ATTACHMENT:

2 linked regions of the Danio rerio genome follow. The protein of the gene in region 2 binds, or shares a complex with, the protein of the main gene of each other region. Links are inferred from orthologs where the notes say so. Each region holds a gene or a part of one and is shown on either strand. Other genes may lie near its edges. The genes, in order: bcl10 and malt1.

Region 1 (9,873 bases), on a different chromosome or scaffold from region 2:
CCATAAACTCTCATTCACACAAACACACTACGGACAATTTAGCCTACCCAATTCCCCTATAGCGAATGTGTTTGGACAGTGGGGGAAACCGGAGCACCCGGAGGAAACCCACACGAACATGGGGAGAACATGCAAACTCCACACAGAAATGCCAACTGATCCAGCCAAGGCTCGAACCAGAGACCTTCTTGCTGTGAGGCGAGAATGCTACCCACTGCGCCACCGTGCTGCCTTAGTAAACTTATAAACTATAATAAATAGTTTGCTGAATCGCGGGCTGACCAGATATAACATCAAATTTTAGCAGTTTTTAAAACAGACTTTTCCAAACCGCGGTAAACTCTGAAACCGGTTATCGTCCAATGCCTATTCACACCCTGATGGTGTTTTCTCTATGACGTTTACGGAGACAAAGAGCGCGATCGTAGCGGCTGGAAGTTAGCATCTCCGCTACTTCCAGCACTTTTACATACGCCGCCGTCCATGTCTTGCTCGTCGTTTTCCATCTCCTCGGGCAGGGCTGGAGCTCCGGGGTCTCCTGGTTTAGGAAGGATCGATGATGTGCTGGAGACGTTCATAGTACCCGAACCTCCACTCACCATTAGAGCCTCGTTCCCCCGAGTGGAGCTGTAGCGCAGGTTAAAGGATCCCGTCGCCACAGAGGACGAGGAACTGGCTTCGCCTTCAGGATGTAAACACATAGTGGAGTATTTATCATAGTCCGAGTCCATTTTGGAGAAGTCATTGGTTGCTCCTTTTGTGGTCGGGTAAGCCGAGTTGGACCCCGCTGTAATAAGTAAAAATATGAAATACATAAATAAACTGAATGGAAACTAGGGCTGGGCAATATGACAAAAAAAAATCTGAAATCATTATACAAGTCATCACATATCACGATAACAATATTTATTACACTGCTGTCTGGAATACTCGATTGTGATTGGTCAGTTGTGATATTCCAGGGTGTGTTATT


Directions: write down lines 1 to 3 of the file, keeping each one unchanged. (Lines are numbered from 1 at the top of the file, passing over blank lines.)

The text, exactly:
2 linked regions of the Danio rerio genome follow. The protein of the gene in region 2 binds, or shares a complex with, the protein of the main gene of each other region. Links are inferred from orthologs where the notes say so. Each region holds a gene or a part of one and is shown on either strand. Other genes may lie near its edges. The genes, in order: bcl10 and malt1.

Region 1 (9,873 bases), on a different chromosome or scaffold from region 2:
CCATAAACTCTCATTCACACAAACACACTACGGACAATTTAGCCTACCCAATTCCCCTATAGCGAATGTGTTTGGACAGTGGGGGAAACCGGAGCACCCGGAGGAAACCCACACGAACATGGGGAGAACATGCAAACTCCACACAGAAATGCCAACTGATCCAGCCAAGGCTCGAACCAGAGACCTTCTTGCTGTGAGGCGAGAATGCTACCCACTGCGCCACCGTGCTGCCTTAGTAAACTTATAAACTATAATAAATAGTTTGCTGAATCGCGGGCTGACCAGATATAACATCAAATTTTAGCAGTTTTTAAAACAGACTTTTCCAAACCGCGGTAAACTCTGAAACCGGTTATCGTCCAATGCCTATTCACACCCTGATGGTGTTTTCTCTATGACGTTTACGGAGACAAAGAGCGCGATCGTAGCGGCTGGAAGTTAGCATCTCCGCTACTTCCAGCACTTTTACATACGCCGCCGTCCATGTCTTGCTCGTCGTTTTCCATCTCCTCGGGCAGGGCTGGAGCTCCGGGGTCTCCTGGTTTAGGAAGGATCGATGATGTGCTGGAGACGTTCATAGTACCCGAACCTCCACTCACCATTAGAGCCTCGTTCCCCCGAGTGGAGCTGTAGCGCAGGTTAAAGGATCCCGTCGCCACAGAGGACGAGGAACTGGCTTCGCCTTCAGGATGTAAACACATAGTGGAGTATTTATCATAGTCCGAGTCCATTTTGGAGAAGTCATTGGTTGCTCCTTTTGTGGTCGGGTAAGCCGAGTTGGACCCCGCTGTAATAAGTAAAAATATGAAATACATAAATAAACTGAATGGAAACTAGGGCTGGGCAATATGACAAAAAAAAATCTGAAATCATTATACAAGTCATCACATATCACGATAACAATATTTATTACACTGCTGTCTGGAATACTCGATTGTGATTGGTCAGTTGTGATATTCCAGGGTGTGTTATT